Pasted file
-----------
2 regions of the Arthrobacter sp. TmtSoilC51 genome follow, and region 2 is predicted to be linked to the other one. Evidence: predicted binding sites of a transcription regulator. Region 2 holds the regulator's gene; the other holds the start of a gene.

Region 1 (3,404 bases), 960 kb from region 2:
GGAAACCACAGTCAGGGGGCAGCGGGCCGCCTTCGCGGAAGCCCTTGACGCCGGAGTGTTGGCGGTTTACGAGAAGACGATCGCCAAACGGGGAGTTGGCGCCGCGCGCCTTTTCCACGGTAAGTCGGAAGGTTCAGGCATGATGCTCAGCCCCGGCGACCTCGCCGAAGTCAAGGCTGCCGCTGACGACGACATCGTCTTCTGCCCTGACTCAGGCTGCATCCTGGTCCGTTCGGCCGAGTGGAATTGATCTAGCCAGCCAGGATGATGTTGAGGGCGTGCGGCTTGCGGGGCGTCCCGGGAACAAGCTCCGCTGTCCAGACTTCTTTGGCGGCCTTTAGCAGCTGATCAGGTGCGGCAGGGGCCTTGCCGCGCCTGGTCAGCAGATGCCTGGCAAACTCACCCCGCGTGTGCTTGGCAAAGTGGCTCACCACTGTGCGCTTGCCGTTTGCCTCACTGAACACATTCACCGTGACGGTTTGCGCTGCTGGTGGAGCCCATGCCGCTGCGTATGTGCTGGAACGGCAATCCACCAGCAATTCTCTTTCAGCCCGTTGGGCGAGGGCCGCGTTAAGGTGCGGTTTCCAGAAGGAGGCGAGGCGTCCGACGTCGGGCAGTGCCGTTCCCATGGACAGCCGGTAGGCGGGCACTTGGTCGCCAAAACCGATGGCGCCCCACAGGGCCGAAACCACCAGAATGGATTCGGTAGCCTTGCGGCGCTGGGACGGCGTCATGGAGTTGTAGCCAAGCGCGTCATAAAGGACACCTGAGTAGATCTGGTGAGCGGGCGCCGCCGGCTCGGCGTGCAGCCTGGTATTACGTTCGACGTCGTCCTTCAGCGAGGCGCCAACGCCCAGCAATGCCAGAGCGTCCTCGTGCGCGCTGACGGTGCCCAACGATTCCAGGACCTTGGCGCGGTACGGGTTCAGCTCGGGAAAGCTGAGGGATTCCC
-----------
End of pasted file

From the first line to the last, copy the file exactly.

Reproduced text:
2 regions of the Arthrobacter sp. TmtSoilC51 genome follow, and region 2 is predicted to be linked to the other one. Evidence: predicted binding sites of a transcription regulator. Region 2 holds the regulator's gene; the other holds the start of a gene.

Region 1 (3,404 bases), 960 kb from region 2:
GGAAACCACAGTCAGGGGGCAGCGGGCCGCCTTCGCGGAAGCCCTTGACGCCGGAGTGTTGGCGGTTTACGAGAAGACGATCGCCAAACGGGGAGTTGGCGCCGCGCGCCTTTTCCACGGTAAGTCGGAAGGTTCAGGCATGATGCTCAGCCCCGGCGACCTCGCCGAAGTCAAGGCTGCCGCTGACGACGACATCGTCTTCTGCCCTGACTCAGGCTGCATCCTGGTCCGTTCGGCCGAGTGGAATTGATCTAGCCAGCCAGGATGATGTTGAGGGCGTGCGGCTTGCGGGGCGTCCCGGGAACAAGCTCCGCTGTCCAGACTTCTTTGGCGGCCTTTAGCAGCTGATCAGGTGCGGCAGGGGCCTTGCCGCGCCTGGTCAGCAGATGCCTGGCAAACTCACCCCGCGTGTGCTTGGCAAAGTGGCTCACCACTGTGCGCTTGCCGTTTGCCTCACTGAACACATTCACCGTGACGGTTTGCGCTGCTGGTGGAGCCCATGCCGCTGCGTATGTGCTGGAACGGCAATCCACCAGCAATTCTCTTTCAGCCCGTTGGGCGAGGGCCGCGTTAAGGTGCGGTTTCCAGAAGGAGGCGAGGCGTCCGACGTCGGGCAGTGCCGTTCCCATGGACAGCCGGTAGGCGGGCACTTGGTCGCCAAAACCGATGGCGCCCCACAGGGCCGAAACCACCAGAATGGATTCGGTAGCCTTGCGGCGCTGGGACGGCGTCATGGAGTTGTAGCCAAGCGCGTCATAAAGGACACCTGAGTAGATCTGGTGAGCGGGCGCCGCCGGCTCGGCGTGCAGCCTGGTATTACGTTCGACGTCGTCCTTCAGCGAGGCGCCAACGCCCAGCAATGCCAGAGCGTCCTCGTGCGCGCTGACGGTGCCCAACGATTCCAGGACCTTGGCGCGGTACGGGTTCAGCTCGGGAAAGCTGAGGGATTCCC